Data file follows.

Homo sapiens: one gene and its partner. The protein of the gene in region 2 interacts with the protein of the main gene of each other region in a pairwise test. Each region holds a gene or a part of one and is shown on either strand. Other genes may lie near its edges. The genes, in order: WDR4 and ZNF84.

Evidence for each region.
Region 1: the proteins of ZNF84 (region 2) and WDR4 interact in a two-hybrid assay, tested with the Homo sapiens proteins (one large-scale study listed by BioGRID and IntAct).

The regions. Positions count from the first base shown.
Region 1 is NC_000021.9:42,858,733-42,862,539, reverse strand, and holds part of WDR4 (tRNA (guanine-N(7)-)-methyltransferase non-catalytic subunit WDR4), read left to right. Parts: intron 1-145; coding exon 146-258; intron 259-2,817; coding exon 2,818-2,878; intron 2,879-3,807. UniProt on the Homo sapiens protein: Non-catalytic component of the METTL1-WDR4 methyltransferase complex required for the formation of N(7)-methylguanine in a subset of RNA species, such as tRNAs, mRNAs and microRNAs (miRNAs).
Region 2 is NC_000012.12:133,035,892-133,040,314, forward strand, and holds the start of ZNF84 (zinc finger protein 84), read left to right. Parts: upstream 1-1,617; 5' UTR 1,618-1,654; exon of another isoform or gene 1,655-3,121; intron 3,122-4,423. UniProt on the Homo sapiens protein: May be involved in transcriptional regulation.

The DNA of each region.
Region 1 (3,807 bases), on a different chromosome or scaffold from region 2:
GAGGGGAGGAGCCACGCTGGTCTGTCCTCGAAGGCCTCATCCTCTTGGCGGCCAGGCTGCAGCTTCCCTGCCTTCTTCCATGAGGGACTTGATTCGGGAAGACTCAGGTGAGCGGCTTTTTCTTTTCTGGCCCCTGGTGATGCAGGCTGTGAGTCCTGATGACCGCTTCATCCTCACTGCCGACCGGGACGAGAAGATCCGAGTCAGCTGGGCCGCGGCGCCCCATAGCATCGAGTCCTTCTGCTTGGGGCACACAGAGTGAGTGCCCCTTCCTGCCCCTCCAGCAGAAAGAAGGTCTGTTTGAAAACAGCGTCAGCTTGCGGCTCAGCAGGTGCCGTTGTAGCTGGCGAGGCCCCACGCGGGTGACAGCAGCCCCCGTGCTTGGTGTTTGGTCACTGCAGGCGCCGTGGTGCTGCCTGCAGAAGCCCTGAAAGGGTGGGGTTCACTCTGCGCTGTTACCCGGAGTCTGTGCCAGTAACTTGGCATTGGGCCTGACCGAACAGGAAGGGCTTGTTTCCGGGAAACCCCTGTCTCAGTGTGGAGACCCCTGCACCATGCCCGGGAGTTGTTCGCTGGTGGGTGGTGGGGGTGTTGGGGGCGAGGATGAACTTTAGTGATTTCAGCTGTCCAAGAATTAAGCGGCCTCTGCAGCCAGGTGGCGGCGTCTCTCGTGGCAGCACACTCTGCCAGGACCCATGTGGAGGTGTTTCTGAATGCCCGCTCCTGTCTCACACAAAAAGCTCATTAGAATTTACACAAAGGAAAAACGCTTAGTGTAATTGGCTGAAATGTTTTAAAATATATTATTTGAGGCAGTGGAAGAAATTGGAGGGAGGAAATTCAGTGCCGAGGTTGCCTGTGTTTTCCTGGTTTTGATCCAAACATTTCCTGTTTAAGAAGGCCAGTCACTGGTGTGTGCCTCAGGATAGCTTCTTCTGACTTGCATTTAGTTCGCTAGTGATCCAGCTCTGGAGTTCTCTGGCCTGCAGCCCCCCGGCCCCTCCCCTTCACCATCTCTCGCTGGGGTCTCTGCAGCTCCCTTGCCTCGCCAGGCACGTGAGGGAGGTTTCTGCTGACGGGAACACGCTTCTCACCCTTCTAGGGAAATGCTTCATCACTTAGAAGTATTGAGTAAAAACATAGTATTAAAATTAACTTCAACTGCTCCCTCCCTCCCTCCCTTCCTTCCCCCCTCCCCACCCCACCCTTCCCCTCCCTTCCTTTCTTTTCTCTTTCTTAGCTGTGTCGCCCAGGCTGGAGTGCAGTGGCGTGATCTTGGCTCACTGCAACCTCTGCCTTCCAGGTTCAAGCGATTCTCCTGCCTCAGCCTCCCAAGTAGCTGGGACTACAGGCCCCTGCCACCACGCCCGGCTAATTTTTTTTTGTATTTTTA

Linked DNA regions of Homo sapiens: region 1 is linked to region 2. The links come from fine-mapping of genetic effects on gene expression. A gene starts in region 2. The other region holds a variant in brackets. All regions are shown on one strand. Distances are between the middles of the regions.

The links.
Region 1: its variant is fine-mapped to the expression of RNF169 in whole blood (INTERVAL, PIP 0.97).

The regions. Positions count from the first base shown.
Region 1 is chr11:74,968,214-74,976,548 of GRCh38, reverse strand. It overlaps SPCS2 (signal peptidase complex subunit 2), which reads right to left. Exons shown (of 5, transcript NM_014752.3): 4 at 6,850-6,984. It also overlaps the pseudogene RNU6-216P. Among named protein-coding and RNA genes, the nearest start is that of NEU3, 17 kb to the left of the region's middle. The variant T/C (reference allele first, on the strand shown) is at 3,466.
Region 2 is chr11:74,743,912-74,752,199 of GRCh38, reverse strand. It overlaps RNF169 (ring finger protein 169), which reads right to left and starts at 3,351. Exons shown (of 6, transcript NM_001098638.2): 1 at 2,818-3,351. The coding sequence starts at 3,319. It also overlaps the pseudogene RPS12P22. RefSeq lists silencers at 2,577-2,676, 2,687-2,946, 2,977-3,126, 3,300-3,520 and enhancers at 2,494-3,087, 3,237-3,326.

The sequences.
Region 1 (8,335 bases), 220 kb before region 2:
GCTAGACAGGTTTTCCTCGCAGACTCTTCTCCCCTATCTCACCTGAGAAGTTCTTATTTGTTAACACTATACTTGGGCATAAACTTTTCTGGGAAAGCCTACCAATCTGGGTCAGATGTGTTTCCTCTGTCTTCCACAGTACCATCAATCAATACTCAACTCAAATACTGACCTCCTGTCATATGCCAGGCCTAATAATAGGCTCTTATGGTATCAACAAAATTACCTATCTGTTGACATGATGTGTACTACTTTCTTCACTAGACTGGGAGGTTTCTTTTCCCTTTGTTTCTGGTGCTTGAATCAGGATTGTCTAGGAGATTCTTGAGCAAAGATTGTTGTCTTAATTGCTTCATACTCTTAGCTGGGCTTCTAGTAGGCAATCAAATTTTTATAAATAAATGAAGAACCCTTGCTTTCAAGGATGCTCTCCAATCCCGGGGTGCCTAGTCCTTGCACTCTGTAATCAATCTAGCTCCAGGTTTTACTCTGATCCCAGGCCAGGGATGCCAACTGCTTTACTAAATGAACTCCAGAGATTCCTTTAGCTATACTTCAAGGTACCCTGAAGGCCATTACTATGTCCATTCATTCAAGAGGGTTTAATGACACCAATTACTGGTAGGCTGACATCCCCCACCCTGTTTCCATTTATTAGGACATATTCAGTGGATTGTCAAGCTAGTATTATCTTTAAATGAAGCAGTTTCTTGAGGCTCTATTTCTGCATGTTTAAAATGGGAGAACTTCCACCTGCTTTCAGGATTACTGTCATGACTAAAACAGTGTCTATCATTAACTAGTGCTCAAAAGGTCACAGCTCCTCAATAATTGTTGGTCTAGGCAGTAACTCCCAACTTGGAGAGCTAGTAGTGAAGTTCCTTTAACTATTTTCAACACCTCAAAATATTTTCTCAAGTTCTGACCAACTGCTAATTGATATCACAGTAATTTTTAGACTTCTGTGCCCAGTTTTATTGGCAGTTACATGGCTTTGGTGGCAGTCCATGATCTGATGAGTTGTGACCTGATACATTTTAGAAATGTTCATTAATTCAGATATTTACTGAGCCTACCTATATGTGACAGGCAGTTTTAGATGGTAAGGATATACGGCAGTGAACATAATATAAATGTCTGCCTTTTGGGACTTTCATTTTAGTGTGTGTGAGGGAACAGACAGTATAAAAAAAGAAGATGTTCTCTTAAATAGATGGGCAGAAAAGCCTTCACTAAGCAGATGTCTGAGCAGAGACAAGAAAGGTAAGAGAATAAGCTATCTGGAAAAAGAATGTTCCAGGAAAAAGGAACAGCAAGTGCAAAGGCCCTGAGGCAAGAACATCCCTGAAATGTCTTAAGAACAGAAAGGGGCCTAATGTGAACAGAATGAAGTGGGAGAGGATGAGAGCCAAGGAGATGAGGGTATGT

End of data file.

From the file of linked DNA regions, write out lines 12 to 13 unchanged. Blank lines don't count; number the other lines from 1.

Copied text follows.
Region 1: its variant is fine-mapped to the expression of RNF169 in whole blood (INTERVAL, PIP 0.97).

The regions. Positions count from the first base shown.